Too hot? Get used to it.
That's the message from the Bureau of Meteorology, which is predicting that this week's heatwave will be just a taste of an extended hot and dry summer to come.
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The heat is on for Victoria
Temperatures are expected to climb above 40 degrees as a heatwave hits Victoria.
"Odds are in favour of hotter and drier conditions to the end of March," Karl Braganza, manager of climate monitoring at the Bureau of Meteorology, said.
The current heatwave - possibly the largest in territorial extent since 1972 - is set to deliver maximum temperatures of 45 degrees or higher for as long as a week in desert regions. Large areas of Victoria, New South Wales, and South Australia are likely to see the mercury reach 40 degrees or more each day for the period, however Sydney is unlikely to be largely affected.
As the heatwave rolls into a second day, Friday has been declared a day of Total Fire Ban across Victoria, meaning no fires can be lit or be allowed to remain alight in the open air.
The fire danger in the Wimmera, South West and Central districts has been rated extreme. In the state’s other districts, it is rated severe.
BoM records released today show Australia ended 2012 with record average maximum temperatures for the final four months of the year, setting up much of south-eastern Australia for high fire risks.
Average maximum temperatures for the past four months were 1.61 degrees above the 1961-90 average, at 32.47 degrees, narrowly exceeding the previous record for the period set in 2002.
The extreme heat comes after a year in which much of Australia went from wetter and cooler conditions than normal for the first three months of the year to hotter and drier ones by the end of December.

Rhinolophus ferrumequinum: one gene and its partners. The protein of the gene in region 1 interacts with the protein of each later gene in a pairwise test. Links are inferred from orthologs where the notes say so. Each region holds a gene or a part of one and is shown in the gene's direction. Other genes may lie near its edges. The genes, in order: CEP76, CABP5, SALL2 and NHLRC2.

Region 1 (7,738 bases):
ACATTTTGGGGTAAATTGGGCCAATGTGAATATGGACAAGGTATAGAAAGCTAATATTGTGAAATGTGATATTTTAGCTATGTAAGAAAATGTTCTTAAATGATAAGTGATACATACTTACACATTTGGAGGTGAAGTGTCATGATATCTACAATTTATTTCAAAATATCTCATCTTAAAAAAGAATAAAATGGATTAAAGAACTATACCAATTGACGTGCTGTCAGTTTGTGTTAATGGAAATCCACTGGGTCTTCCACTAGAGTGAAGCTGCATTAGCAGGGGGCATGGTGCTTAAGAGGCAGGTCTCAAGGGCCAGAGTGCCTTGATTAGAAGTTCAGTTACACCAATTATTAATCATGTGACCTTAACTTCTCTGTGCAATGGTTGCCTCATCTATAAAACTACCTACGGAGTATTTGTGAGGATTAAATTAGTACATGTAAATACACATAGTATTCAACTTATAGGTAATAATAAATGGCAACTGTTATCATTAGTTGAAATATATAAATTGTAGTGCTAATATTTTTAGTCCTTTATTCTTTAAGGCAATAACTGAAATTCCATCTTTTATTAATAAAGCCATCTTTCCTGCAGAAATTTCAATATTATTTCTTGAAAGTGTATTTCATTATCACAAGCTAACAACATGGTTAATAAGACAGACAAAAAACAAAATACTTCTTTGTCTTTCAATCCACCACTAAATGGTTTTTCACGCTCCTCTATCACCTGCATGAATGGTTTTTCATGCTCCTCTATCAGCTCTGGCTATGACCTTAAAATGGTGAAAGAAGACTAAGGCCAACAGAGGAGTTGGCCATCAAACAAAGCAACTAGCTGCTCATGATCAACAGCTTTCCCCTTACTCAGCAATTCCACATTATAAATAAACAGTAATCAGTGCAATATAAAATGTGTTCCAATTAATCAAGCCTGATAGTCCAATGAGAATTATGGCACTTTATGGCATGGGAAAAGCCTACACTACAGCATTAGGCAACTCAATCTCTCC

The overall figures for 2012 show the average temperature for the year was 0.11 degrees above the 1961-90 average of 21.81 degrees. Rainfall averaged 476 millimetres, compared with a 465-millimetre average over the 1961-1990 period - well down from the 699 millimetres recorded for the 2011.
The bureau noted in its report how much southern Australia in particular had dried out during the course of the year.
“The year also saw unusually persistent high atmospheric pressure near southern Australia,” the report said.
“This was associated with greatly suppressed westerly frontal and storm activity in south-west Australia, and indeed southern Australia as a whole, and was reflected in very poor winter–spring rainfall in many southern areas.”
Australia may be heading back towards the drier conditions seen before the two recent years of relatively wet conditions.
“That April-to-November period has been dry pretty much since the 1990s, and even in the last few years it has been reasonably dry in between the two really wet summer season,” Dr Braganza said.
“The fronts and changes that are coming through just don't have as much rain in them.”
Victoria's high bushfire alert
Thousands of Victorian firefighters are on high alert as the state braces for some of the worst bushfire danger since the deadly Black Saturday fires.
But fire authorities say they are well prepared for the threat and have learnt much since 173 people were killed in 2009.
Many parts of the state are expected to experience temperatures above 40C until mid-next week, with an extreme fire rating declared in the southwest region for Friday.
Country Fire Authority state duty officer Tony Bearzatto says about 8000 firefighters from the CFA, Department of Sustainability and Environment and Metropolitan Fire Brigade are on standby.
Forty aircraft, including two aircranes, are also ready to be called into action.
Mr Bearzatto has urged Victorians to avoid doing anything that might spark a fire, particularly farmers using machinery for harvesting.
‘‘Today’s very hot statewide, with fire danger ratings high to very high in most parts of the state,’’ he said.
‘‘Tomorrow we’re expecting hotter and drier and windier conditions with extreme fire danger ratings in the southwest and the Wimmera area, which is the first for the season, and severe fire danger ratings for the rest of the state, except east Gippsland.’’
Mr Bearzatto said while conditions were extreme, they were not as bad as the lead-up to Black Saturday.
‘‘The conditions in 2009 were worse than they are now and of course we also had a longer drying period and longer period of drought prior to 2009,’’ he said.
‘‘But having said that, it doesn’t mean that the risk is any less.
‘‘We’re still talking about extreme conditions where the fires will quickly become uncontrollable and unpredictable and fast-moving, so people need to be aware of that and plan accordingly.’’
Mr Bearzatto said the state was better prepared to respond to major bushfires.
‘‘We certainly have improved structures in place, better work between agencies and also communication procedures and information flow to the public,’’ he said.
With Stephen Cauchi and AAP